On Carrying Shrinking Macs, or, Incase’s Messenger Bags + Coated Canvas Sleeves | iLounge Backstage

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On Carrying Shrinking Macs, or, Incase’s Messenger Bags + Coated Canvas Sleeves

Thanks to Apple’s heavy focus on thin, small laptops, and economic conditions favoring lower-priced machines, a lot has changed over the past few years: 13” MacBooks of various types have become massively popular, while the 15” and 17” models that used to be musts for power users have become commensurately less attractive. Due to our desire to carry less heavy computers around, three of our editors have switched from 15” MacBook Pros to various 13” MacBook, MacBook Pro, and MacBook Air models over the past two years, a change that has had interesting accessory consequences, as well: we’re now looking for smaller cases and bags to carry them in.

We’ve been big fans of BBP Bags for the past several years, but haven’t found a smaller laptop bag with the right look to replace the overstuffed 15” Hamptons model we’ve been loving since 2007. So we were intrigued by the somewhat similar but streamlined Small Messenger Bag from Incase ($80), which has the same black ballistic nylon body material, a soft faux fur-lined compartment for the 13” MacBook/Pro family, a roomy interior compartment, and a bunch of pockets.

 

Incase describes it as weather resistant, though it’s not entirely sealed at the top; if you keep it closed properly and don’t try to submerge it in water, it’ll be OK with splashes. We think. (Click on Read More or the title of this article for additional photos and the rest of the story.)

Interestingly, most of the pockets are on the inner side of the interior compartment, alternating between zippered and velcro seals, and there’s another zippered one on the front flap that’s big enough to hold an iPod or iPhone, plus another velcro pocket with two compartments found underneath the closed flap. Heavy arm padding is included on the shoulder strap, as well as on a handle up top; both of the pads can be velcro’ed off to slim down the straps, and the shoulder band is easily adjusted into sling and across-the-body positions.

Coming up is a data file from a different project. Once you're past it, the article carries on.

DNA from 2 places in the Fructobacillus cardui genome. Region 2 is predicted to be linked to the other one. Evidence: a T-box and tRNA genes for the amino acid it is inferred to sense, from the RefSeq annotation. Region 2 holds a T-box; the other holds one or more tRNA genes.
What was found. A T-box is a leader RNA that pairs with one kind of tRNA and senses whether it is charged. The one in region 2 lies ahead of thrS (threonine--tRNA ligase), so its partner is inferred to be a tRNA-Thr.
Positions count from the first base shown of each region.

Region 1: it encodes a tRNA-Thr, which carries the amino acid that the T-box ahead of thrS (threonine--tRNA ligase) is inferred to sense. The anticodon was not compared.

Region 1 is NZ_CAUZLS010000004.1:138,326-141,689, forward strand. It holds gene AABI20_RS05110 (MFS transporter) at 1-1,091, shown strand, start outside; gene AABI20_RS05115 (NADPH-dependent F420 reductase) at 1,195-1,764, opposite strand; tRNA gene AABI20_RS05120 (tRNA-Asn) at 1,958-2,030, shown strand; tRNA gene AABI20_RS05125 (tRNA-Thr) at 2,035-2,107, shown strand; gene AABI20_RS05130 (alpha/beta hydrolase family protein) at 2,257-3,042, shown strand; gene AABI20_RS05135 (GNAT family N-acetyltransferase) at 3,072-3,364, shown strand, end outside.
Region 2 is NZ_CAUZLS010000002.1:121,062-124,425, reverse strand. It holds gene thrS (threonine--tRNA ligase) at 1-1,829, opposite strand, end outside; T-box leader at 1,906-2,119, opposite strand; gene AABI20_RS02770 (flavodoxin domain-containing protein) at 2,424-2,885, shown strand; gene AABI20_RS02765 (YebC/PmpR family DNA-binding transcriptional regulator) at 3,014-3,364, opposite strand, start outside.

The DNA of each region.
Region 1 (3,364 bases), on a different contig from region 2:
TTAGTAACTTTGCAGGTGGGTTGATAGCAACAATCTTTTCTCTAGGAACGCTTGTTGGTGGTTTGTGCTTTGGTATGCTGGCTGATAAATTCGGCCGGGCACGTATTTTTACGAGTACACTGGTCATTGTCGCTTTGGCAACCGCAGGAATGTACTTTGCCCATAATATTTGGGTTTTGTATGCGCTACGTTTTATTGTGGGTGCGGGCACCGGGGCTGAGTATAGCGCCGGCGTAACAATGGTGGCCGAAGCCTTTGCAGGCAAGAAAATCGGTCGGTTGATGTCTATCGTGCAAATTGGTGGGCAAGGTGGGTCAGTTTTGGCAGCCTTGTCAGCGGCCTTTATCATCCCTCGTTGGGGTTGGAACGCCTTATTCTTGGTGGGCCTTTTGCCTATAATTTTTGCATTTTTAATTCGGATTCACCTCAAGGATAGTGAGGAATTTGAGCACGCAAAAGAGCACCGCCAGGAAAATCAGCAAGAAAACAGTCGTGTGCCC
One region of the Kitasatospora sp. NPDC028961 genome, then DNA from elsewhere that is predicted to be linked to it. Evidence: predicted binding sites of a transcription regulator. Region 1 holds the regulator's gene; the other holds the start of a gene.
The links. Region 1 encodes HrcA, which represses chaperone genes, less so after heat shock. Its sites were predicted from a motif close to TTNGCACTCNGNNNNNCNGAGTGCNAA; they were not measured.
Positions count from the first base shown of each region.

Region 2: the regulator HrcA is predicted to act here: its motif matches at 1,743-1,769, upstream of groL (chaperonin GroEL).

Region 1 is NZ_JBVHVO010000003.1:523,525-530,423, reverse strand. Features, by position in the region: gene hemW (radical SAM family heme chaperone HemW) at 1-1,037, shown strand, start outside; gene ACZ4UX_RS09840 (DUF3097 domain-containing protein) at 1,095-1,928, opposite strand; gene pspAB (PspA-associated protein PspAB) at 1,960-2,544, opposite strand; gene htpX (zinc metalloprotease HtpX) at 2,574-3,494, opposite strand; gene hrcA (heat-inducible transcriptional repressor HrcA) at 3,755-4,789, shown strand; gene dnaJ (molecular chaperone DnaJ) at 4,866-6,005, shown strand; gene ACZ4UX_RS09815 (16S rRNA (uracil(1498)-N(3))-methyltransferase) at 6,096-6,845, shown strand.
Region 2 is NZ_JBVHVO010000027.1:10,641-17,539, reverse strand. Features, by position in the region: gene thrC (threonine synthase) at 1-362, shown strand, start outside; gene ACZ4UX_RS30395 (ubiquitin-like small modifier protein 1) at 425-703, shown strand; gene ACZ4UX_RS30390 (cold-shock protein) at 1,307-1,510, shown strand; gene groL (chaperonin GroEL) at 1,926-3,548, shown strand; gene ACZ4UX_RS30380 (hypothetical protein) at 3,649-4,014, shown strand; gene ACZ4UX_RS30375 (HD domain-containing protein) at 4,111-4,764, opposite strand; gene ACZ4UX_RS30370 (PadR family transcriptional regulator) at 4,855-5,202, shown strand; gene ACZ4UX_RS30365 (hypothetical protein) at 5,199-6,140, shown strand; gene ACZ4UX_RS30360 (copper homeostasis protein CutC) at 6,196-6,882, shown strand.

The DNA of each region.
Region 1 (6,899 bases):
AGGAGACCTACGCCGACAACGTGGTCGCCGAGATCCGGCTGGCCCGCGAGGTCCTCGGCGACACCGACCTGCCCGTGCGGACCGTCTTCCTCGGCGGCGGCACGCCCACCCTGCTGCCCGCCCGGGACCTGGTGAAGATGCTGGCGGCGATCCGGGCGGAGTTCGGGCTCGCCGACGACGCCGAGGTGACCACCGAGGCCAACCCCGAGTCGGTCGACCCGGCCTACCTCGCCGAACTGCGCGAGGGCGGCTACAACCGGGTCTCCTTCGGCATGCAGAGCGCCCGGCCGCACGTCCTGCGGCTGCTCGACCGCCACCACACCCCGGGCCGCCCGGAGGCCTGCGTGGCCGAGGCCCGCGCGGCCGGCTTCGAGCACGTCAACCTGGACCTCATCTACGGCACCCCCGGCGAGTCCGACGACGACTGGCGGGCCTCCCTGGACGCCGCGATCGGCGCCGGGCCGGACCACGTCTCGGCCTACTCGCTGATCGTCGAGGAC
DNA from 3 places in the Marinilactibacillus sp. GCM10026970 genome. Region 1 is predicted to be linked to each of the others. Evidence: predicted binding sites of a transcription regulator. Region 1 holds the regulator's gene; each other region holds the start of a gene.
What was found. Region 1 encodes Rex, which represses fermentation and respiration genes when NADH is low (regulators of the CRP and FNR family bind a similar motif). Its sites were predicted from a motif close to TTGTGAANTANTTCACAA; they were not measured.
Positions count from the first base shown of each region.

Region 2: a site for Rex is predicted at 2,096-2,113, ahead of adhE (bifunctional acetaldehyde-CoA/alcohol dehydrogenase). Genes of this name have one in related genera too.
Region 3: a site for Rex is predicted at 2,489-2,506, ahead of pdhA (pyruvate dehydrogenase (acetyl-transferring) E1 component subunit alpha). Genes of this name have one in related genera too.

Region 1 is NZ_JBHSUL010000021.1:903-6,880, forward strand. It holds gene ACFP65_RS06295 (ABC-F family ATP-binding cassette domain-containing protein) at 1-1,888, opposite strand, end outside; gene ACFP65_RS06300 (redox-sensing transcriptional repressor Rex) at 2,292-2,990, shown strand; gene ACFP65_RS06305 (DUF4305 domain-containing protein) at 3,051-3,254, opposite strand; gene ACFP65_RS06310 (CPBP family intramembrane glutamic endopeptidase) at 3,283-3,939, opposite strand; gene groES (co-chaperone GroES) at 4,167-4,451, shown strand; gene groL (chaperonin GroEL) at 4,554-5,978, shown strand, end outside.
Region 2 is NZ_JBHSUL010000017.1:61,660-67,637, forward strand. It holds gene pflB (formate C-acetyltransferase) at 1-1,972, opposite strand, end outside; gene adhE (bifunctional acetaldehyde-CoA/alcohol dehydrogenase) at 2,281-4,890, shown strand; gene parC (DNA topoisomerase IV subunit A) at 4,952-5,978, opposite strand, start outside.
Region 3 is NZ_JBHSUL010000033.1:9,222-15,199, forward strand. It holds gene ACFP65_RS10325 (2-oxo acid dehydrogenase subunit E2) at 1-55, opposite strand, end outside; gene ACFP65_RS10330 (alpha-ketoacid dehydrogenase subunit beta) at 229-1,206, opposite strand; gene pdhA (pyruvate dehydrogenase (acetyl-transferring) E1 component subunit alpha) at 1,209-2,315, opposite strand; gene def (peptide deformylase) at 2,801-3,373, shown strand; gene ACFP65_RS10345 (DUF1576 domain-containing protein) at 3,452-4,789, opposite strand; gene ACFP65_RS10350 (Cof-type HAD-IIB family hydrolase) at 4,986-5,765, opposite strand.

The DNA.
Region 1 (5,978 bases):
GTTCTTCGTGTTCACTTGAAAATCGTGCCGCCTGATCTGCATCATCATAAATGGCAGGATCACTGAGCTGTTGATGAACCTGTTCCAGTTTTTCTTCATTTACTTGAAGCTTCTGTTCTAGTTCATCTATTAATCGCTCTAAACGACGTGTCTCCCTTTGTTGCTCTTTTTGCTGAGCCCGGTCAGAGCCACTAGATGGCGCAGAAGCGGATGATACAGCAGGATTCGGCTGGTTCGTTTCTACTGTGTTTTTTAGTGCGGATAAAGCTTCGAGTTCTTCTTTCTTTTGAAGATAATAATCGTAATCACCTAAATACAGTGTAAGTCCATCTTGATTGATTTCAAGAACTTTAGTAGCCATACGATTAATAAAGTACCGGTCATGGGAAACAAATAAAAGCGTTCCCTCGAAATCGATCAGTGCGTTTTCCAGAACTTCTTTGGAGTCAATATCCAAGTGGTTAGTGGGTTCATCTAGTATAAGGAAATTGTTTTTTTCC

We really dig the design, which is all black on the outside with gray Incase topography-style vinyl on the inside, and uses nice tapered lines that evoke a classic messenger bad without looking bulky. What’s interesting is that the company only produces this single color for users of 13” notebooks. By comparison, the 15” version sells for $20 more and is available in eight different colors, including some bright blue and purple tones that one would think would appeal more to budget- and size-conscious users (think: iPod nano) than the 15”-using professional crowd.

 

Also interesting is Incase’s new Coated Canvas Sleeve ($50), which is designed for users who prefer to just hand-hold their MacBooks—or keep them padded inside of general-purpose bags. The 15” version shown here was too big for our machines, but uniquely is made from a weather-resistant-coated cotton canvas material that has only the slightest luster in the light, with a softened fabric-like tendency to wrinkle.

 

Diamond-padded, the interior has a simple white Incase logo bar, while the outside has Incase leaf logo zipper pulls and a matching leaf tag. We love that the dominant Incase logo on the face is a color-matched rubber piece that doesn’t scream out; it’s this sort of design subtlety that Incase has really mastered over the years.